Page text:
The online revolution has had a real impact on the way we shop as we turn our backs on the high street and embrace the convenience and choice online retail has to offer. Online marketplaces such as eBay and Gumtree, which act as intermediaries, allowing individuals and businesses to trade with each other, are a big part of this picture – eBay alone had a digital audience of 27.3 million in March 2014, making it the UK’s leading retail website. But are the consumer protections drawn up in the analogue age up to the job of protecting consumers in the brave new world of peer to peer trading?
Our new report, Peer Problems, presents the first assessment of consumer protection in online marketplaces, based on the results of independent polling carried out online by YouGov and new analysis of data from our own Consumer Helpline.
The picture we find is one of markets that are meeting the needs of modern online consumers but when things go wrong people can’t always get the help
they need and can end up frustrated, confused and out of pocket. The report also sets out some clear challenges to markets and law makers to address the changing needs of consumers.
- Online marketplaces are now a mainstream way to shop: 30 million people in England and Wales, 83 per cent of people with access to the internet, bought at least one item from an online marketplace in the past 12 months.
- But problems are more widespread than we would like to see: 10.7 million people, 37 per cent of recent online marketplace users, have encountered a problem when buying goods through an online marketplace in the past 12 months.
- And too many problems are not resolved: 14 per cent, an estimated 1.5 million people across England and Wales, were unable to resolve their most recent problem, leaving them out of pocket.
In our own data we see the sharp-end of scams and fraud, but our polling also reveals more widespread failures of basic consumer protection, such as faulty and misdescribed goods.
A lot of the problems we see are the same we see in other markets. As intermediaries between the buyers and sellers who use their site, online marketplaces have a real opportunity to tackle some of the problems that we have found. They also have a clear business case for doing so. Most people who wouldn’t use an online marketplace told us this was due to concerns about redress, security and the standard of goods, not the types of products which are on offer.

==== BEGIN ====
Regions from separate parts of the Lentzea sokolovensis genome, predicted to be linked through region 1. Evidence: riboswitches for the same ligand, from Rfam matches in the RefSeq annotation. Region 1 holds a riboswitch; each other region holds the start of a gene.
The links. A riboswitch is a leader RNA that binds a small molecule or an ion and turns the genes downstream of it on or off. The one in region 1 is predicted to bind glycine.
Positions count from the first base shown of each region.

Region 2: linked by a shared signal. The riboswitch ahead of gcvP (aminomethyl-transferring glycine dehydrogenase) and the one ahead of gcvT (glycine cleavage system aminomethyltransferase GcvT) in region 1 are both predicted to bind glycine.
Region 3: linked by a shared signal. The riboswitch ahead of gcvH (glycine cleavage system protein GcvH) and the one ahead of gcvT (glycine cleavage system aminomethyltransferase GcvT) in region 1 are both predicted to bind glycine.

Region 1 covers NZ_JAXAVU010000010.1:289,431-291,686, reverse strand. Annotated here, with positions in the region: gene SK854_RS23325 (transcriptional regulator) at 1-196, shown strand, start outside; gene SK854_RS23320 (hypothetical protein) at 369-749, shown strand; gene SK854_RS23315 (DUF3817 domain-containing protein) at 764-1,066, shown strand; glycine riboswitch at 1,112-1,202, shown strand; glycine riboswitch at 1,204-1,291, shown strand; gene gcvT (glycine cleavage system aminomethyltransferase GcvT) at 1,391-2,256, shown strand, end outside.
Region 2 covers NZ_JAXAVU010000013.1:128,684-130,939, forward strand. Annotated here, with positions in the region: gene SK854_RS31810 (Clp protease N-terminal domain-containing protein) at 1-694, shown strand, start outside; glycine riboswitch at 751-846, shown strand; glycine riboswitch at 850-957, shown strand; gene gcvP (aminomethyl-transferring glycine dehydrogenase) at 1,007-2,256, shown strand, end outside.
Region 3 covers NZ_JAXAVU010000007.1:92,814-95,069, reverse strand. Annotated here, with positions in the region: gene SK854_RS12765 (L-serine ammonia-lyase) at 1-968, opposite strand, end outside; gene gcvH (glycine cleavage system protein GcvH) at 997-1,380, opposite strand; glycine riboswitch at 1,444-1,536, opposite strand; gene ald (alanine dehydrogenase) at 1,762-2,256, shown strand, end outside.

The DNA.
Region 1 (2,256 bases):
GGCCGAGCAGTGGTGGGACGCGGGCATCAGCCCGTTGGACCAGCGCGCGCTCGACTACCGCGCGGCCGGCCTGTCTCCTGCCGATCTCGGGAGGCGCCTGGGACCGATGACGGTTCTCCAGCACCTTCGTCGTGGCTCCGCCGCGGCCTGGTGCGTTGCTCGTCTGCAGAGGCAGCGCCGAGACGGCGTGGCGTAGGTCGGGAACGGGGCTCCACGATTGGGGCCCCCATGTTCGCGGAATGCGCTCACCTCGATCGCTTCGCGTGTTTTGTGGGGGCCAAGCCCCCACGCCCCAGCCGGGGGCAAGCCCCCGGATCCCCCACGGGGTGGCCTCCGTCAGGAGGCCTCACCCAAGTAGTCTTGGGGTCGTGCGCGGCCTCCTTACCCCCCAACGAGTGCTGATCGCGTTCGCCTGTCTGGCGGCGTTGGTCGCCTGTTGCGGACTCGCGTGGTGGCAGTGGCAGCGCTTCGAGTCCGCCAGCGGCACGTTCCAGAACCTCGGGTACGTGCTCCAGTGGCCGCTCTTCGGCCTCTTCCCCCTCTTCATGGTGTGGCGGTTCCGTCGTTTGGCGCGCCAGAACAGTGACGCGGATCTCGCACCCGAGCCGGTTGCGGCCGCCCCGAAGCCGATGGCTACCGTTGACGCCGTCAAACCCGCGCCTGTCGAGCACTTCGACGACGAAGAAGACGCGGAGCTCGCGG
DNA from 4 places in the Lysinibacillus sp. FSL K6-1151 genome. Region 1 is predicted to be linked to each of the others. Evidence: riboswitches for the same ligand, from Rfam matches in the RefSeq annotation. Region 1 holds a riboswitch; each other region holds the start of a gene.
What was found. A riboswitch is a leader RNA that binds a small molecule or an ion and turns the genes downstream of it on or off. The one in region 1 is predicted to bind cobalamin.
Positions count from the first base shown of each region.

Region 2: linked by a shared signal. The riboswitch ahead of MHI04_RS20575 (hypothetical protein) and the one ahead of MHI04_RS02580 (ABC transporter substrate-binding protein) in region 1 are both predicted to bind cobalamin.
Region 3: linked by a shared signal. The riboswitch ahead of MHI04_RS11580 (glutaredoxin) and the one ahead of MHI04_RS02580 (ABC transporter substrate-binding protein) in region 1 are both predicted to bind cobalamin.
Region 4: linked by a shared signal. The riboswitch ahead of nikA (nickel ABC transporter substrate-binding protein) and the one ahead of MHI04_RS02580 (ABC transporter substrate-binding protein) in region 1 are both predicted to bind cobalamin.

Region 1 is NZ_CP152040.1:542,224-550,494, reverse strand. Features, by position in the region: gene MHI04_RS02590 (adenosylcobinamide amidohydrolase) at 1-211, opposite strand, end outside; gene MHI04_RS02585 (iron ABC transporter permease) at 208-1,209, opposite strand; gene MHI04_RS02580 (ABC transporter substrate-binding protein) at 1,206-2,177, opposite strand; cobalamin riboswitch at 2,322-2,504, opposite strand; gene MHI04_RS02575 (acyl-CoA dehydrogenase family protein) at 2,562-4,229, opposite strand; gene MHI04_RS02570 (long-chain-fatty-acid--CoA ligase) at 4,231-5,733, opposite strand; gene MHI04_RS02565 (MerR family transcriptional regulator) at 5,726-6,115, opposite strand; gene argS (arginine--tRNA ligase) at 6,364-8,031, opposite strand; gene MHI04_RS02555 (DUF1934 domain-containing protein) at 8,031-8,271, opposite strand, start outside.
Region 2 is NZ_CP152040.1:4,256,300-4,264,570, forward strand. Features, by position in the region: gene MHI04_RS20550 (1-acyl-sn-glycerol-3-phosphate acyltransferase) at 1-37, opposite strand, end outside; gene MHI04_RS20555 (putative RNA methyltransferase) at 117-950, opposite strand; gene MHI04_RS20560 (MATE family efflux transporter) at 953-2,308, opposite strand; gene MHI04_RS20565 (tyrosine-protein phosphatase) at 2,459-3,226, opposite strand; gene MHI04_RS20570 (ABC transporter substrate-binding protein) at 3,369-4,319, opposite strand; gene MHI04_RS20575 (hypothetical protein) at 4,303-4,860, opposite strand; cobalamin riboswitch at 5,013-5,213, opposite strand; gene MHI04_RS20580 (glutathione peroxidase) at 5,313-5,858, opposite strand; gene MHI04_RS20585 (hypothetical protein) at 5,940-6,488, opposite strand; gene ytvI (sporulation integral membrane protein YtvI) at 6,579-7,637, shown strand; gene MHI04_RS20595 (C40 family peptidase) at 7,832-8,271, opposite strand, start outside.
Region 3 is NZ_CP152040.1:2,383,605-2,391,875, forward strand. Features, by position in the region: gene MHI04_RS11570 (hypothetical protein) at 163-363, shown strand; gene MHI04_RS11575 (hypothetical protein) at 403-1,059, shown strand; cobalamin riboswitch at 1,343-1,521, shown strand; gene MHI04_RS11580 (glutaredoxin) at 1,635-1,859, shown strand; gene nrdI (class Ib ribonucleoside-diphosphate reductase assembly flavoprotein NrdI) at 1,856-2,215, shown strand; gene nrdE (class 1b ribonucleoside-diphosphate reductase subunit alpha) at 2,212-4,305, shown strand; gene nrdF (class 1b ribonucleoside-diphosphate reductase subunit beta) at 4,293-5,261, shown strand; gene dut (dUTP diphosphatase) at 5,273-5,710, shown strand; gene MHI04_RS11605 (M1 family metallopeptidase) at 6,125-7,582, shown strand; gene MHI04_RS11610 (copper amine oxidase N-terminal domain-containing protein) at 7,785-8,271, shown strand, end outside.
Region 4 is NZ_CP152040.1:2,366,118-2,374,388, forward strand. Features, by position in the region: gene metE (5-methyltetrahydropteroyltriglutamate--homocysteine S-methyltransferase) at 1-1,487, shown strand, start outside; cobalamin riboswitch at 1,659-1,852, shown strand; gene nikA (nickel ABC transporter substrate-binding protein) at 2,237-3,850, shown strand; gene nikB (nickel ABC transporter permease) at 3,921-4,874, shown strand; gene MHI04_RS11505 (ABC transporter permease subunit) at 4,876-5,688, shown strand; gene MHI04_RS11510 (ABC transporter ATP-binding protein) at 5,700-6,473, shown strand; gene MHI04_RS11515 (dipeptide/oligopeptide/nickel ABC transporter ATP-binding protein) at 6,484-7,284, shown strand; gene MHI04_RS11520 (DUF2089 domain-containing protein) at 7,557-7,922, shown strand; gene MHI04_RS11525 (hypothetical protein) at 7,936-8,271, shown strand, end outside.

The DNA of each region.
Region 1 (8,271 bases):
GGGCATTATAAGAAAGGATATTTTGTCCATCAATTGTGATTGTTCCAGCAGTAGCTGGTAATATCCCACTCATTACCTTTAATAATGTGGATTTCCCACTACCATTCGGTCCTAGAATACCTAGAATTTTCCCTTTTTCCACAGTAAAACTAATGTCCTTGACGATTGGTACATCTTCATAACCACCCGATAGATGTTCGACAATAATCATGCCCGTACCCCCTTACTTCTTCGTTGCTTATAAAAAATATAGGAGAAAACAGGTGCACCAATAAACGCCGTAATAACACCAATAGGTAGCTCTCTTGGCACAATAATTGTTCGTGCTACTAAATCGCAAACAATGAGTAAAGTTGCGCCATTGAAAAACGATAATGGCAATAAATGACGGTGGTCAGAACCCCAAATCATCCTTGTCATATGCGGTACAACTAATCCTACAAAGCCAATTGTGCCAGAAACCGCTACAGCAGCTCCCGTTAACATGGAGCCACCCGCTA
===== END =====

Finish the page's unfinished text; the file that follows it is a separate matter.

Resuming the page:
As the consumer champion Citizens Advice is uniquely placed to speak on behalf of consumers. Our report sets out a number of key areas for action which we believe could make a difference to consumers. Part of the problem comes from consumers not knowing if they are dealing with a business or an individual or understanding that they enjoy different legal rights and protections depending who they are dealing with. Clearer information on consumer rights could be part of the answer to this.
Currently, many sites concentrate on their own resolution services. In many cases this is enough for most people to resolve any problems that they have but here is also a need for more comprehensive dispute resolution services that go beyond what the sites offer. The potential of alternative dispute resolution services will be one or the options that we will be exploring further with online markets.
Finally, we already know how important feedback is to consumers in helping to make purchasing decisions. We think that this could go further. In particular, there is a need for extended feedback windows that cover not just the transaction period, but allow buyers to feedback on products if they break down more than a month later. We will be working with online marketplaces to see how they can do this, taking practical measures to reduce the risks buyers face while retaining convenience and ease of use.